Pucker Street Dam surcharge money could be returned to ratepayers if project is abandoned
Published 11:35 am Thursday, February 25, 2016
Despite encountering recent unanticipated complications in the ongoing effort to remove the Pucker Street Dam, Niles city officials remain optimistic that the project will move forward.
However, if for some reason it doesn’t, what will happen to the money customers of the city’s electric utility have been paying in the form of a surcharge to help fund the decommissioning of the dam?
Jeff Dunlap, the city’s director of utilities, said the surcharge has to be used for the purpose of decommissioning the dam and restoring the Dowagiac River. It can’t be used for any other purpose.
In order for the surcharge money to be returned to the ratepayers, Dunlap said the city would have to abandon the decommissioning of the dam altogether.
He said that scenario is unlikely, even in light of recent complications.
“All of the granting agencies, all of our partners, which include the state and federal officials, are all confident this project is going to happen,” he said. “But I can’t say that [it will be removed] with 100 percent certainty.”
In May of 2015, the Niles City Council voted to place a surcharge on electric sales in order to help pay for the cost of decommissioning the dam.
Dunlap said the city has collected $598,987.55 from the surcharge as of January. That money, he said, has not been spent and is currently being held in a restricted account.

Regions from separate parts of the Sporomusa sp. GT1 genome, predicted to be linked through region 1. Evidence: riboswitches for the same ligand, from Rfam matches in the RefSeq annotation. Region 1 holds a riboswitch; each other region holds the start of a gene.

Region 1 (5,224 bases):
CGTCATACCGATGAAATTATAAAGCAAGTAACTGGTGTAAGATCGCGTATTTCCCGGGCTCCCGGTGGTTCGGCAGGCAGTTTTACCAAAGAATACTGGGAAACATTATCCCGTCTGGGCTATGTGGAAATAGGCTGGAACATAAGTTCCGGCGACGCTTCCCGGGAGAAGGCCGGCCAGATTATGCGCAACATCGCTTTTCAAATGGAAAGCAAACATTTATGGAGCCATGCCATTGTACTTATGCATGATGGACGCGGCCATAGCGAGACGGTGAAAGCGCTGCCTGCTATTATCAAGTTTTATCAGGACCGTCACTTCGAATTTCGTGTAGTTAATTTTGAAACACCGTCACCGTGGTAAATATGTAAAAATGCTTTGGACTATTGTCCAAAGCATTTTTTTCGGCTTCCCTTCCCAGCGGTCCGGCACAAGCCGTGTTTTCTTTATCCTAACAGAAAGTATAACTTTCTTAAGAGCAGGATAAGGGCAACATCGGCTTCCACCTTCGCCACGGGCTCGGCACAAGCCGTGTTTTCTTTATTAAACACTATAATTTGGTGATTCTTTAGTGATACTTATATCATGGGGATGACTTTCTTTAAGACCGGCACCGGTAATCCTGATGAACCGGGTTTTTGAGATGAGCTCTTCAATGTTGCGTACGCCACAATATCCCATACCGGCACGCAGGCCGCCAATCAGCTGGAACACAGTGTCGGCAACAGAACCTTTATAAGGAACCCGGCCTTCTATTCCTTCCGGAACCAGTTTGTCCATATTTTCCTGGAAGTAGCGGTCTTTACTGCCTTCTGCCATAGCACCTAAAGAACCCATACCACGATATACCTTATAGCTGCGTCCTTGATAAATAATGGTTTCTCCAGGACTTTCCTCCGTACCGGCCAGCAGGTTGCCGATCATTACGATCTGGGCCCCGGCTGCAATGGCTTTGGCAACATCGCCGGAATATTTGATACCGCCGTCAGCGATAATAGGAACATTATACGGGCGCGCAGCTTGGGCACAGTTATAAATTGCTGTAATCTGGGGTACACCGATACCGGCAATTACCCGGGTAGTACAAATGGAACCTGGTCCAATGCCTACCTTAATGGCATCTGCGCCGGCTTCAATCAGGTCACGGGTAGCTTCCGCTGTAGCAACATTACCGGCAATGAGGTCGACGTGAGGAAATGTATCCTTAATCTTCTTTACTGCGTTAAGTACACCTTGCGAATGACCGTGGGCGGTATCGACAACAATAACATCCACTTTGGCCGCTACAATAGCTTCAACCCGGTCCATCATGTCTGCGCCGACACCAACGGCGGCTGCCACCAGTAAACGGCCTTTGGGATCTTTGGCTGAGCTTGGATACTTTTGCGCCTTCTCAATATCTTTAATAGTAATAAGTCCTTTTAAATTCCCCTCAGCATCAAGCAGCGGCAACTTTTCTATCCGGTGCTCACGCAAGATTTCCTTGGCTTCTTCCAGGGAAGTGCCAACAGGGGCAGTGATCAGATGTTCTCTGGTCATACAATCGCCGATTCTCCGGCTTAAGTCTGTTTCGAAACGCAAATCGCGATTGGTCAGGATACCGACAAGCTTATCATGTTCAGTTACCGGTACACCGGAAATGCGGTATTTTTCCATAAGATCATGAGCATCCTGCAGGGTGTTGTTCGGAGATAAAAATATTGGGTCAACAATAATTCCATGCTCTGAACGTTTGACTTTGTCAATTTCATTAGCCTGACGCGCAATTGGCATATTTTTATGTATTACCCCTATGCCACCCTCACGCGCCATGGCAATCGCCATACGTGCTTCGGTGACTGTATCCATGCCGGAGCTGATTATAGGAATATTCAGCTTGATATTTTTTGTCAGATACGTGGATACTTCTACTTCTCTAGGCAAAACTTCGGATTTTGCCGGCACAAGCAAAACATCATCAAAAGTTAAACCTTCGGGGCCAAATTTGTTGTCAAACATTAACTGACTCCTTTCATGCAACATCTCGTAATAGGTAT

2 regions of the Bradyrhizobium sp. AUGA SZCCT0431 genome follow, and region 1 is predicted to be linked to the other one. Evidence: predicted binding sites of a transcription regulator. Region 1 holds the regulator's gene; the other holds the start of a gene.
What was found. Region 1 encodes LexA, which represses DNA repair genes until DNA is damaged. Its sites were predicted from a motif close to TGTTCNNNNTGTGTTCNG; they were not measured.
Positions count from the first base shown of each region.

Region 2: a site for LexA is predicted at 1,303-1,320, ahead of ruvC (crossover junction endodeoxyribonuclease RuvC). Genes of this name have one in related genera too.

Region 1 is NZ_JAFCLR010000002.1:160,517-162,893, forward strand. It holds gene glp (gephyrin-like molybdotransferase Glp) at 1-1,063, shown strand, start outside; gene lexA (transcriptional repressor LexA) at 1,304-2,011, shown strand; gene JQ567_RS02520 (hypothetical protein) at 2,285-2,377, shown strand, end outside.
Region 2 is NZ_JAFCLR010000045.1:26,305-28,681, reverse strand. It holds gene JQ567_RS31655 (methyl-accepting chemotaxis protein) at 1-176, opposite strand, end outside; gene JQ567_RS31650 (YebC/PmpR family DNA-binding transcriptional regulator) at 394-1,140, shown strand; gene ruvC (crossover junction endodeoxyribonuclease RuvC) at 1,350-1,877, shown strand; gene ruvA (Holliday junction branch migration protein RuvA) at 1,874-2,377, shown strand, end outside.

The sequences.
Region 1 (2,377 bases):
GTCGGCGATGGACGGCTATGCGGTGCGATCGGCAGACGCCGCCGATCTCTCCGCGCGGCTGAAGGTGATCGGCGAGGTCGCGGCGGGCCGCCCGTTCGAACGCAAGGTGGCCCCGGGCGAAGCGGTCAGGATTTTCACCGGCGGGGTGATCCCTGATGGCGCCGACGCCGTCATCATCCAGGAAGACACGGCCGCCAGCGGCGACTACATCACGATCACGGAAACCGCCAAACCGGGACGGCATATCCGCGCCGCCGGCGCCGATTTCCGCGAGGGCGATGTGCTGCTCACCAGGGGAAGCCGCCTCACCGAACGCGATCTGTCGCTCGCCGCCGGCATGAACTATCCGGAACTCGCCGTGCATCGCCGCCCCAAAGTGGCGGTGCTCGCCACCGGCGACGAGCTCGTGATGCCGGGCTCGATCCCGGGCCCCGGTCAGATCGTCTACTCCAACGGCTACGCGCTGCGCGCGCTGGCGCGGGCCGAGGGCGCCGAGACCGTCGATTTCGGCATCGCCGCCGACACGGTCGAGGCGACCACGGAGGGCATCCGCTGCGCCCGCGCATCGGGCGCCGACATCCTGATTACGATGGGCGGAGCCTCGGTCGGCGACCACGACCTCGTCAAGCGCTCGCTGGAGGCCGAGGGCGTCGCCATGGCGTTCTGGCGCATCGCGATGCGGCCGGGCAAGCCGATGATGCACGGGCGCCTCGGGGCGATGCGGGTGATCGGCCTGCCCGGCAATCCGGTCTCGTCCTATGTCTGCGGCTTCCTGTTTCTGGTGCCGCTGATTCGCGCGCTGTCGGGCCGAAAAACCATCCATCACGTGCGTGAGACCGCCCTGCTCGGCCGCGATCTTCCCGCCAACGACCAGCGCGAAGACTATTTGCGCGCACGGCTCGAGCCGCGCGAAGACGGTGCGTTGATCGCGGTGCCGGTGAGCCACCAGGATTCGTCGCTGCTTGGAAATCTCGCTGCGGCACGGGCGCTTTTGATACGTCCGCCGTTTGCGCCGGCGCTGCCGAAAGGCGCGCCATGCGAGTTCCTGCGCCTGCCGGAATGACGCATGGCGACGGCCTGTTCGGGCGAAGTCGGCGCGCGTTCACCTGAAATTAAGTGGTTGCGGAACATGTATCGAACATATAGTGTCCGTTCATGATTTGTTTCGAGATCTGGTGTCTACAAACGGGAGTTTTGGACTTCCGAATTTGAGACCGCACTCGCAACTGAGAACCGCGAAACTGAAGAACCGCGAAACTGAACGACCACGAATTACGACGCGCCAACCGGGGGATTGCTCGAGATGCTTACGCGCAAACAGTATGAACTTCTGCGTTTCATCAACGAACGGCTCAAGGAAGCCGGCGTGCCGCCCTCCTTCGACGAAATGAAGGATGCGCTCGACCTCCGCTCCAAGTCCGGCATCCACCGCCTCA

Earlier this month, city officials discussed a situation concerning a pair of pipelines running below the Dowagiac River near the dam. A project engineer said the pipelines, which carry natural gas, might have to be relocated, but there was a question as to who would have to pay for the cost of relocating them — the pipeline company ANR/TransCanada or the city.
The engineer said the cost might be around $6 million — a cost too great for the city to afford.
Dunlap said the city has received no updates on the pipeline situation and that attorneys on both sides of the table are still talking.
“We haven’t heard anything from them yet,” he said.
Thus far, the city has received $1.35 million in grant funding for the dam’s removal.
The total cost of the project is estimated at $3.4 million.
Dunlap said they are finishing up an environmental assessment of the project now and will be applying for construction permits next month.
Work to remove the dam, he said, is expected to begin in April.